His point production is down, his goals-per-game is down, but all is not wrong for sophomore Eric Nystrom.
In fact, after his return from the World Junior Championships in December, things may actually be looking up.
After starting the season with just five goals in 16 games, Nystrom has rebounded with four in his past eight games.
“I think (World Juniors) was good for me,” Nystrom said. “I started off slow, went off to World Juniors and had a real strong showing there. I came back, and I thought I continued that play. I’ve scored a few goals in the short span that I’ve been back, and I think my play has been better than what it was before I left.”
And even though the 10th-pick overall of last summer’s NHL Entry Draft may not be living up to the stats he posted for himself last year – 18 goals and 13 assists in 40 games compared to nine goals and six assists this year – he’s still living up to the stats that don’t usually get press. Nystrom has just eight penalties on the season and a plus-minus rating of plus-11.
“People blame you for not scoring, they tell you, ‘You’re a top-10 pick, you should be scoring,'” Nystrom said. “It wasn’t like I chose to get picked there. It’s tough, and people are watching a little bit closer. Right now the puck’s not going in as much as I’d like it to, but I think there’s more to the game than numbers. The type of player that I am is someone that you know what you’re going to get every night – whether it is a good defensive effort or a goal in the net.”
Currently Nystrom has found a home with sophomore Dwight Helminen and senior Mark Mink. Helminen was the other Wolverine to go to World Juniors, and Nystrom was the man responsible for getting Helminen his first goal since World Juniors. Though Nystrom’s line has changed about every week, he may have found the grouping that he’s needed with Mink and Helminen.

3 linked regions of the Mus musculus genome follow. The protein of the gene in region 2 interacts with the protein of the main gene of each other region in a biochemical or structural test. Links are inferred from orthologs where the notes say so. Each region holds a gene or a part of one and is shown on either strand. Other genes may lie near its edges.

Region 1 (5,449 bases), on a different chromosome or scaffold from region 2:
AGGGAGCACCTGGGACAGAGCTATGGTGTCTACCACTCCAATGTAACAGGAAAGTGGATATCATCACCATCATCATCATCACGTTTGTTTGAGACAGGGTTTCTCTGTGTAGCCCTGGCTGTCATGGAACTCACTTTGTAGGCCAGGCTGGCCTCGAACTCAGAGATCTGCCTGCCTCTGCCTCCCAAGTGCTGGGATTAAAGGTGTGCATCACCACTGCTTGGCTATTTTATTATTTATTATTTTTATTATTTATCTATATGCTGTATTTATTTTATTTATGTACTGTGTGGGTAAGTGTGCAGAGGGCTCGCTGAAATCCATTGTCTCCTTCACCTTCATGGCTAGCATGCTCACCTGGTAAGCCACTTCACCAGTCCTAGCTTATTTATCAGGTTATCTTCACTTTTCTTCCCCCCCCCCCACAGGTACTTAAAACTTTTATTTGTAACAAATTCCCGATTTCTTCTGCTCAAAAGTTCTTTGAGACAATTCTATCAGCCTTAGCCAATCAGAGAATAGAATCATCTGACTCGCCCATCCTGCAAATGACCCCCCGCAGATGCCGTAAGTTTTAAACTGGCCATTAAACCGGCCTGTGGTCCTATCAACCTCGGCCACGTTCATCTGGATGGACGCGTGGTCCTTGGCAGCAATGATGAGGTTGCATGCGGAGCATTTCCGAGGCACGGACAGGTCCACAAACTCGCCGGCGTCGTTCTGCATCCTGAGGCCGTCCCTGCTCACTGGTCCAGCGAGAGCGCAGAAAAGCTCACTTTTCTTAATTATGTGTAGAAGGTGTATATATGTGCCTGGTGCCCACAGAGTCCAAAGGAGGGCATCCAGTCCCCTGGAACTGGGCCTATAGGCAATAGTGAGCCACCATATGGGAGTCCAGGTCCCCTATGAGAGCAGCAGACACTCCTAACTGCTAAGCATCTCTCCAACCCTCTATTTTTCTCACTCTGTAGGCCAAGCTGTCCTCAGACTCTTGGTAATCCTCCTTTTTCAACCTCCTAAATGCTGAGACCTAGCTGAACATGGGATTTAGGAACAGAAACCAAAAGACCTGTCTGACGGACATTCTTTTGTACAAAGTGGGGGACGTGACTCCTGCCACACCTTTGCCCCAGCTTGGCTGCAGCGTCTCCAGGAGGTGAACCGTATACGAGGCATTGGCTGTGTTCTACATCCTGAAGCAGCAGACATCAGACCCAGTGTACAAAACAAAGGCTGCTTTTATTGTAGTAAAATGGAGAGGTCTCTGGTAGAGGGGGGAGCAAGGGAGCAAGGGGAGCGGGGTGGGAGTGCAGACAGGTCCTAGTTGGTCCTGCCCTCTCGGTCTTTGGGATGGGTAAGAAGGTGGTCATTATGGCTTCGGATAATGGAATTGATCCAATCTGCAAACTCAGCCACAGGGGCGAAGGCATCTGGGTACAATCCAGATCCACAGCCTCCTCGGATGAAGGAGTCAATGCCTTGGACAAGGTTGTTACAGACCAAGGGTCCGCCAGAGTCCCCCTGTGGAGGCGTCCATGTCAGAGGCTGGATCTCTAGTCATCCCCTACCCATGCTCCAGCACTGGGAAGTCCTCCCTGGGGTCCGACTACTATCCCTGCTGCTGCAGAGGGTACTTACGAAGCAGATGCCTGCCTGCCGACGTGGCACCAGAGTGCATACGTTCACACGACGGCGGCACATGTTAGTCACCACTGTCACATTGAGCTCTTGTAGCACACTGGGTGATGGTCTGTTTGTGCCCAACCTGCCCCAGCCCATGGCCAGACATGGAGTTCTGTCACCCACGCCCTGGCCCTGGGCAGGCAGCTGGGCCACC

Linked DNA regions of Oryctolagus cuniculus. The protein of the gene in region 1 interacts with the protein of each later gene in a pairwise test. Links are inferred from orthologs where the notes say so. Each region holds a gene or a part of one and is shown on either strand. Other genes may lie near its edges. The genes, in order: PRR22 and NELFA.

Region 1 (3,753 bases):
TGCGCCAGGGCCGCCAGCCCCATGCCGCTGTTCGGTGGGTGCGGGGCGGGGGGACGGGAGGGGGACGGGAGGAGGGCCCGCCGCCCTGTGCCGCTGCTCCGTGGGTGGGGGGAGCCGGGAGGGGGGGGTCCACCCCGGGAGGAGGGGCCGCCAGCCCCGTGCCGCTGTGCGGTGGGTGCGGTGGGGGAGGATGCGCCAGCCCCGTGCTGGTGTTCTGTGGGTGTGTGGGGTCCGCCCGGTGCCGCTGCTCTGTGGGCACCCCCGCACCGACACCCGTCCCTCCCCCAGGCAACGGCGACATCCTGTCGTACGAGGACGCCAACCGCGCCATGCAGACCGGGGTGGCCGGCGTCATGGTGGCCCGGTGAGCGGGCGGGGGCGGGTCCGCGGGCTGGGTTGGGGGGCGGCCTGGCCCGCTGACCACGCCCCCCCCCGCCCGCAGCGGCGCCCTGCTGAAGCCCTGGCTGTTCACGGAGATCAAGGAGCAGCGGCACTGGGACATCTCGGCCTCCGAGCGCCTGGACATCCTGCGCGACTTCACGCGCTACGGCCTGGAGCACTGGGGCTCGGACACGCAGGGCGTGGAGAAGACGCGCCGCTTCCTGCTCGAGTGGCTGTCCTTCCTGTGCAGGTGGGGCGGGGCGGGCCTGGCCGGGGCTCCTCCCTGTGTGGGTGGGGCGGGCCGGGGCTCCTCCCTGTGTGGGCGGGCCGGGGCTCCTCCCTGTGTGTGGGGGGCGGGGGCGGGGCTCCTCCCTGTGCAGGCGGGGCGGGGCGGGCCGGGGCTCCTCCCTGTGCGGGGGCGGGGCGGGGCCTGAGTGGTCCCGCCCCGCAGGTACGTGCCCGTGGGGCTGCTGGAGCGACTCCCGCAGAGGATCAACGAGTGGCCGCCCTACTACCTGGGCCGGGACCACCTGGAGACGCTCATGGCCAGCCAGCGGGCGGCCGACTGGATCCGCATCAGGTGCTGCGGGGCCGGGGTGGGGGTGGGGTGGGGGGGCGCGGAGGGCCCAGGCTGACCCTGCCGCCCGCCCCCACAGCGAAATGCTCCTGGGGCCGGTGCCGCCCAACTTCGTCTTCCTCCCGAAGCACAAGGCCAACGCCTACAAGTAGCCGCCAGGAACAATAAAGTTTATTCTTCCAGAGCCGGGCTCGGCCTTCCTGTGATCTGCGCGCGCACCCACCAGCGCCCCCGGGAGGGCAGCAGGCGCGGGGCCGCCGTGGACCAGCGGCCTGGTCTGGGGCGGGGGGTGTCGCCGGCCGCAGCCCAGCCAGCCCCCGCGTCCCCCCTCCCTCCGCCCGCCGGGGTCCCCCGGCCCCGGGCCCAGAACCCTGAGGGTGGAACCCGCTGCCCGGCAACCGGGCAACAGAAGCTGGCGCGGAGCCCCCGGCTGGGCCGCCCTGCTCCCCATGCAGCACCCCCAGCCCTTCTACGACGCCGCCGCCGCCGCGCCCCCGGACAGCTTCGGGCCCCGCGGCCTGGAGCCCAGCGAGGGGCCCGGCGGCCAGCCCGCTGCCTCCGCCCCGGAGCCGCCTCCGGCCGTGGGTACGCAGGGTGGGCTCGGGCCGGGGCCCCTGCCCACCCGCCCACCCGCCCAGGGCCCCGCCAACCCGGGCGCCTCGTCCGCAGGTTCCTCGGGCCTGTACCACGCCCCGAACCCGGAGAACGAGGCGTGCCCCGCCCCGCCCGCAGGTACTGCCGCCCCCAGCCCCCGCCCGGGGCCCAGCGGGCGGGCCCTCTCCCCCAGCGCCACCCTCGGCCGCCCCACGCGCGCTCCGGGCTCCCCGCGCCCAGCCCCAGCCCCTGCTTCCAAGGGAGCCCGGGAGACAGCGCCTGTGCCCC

“They’re just messing up the lines to find the right combination,” Nystrom said. “Anyone on the team can play with anyone, it’s just sticking with the lines that are scoring that’s important.”
Even though Nystrom hasn’t been scoring as much, the scoring-by-committee Wolverines are not dependent on just one scorer and are actually scoring more per game than last year’s Mike Cammalleri-led offense – this year’s scoring of 4.04 is up from last season’s 3.45. And it becomes a little unrealistic to expect an individual to stand out when everyone is scoring more than last year.
“Last year, I had a career year, and it’s hard to match up to that,” Nystrom said. “Maybe I’m not a 50-goal scorer, but I know I can be on the ice when we’re down a goal or up a goal.”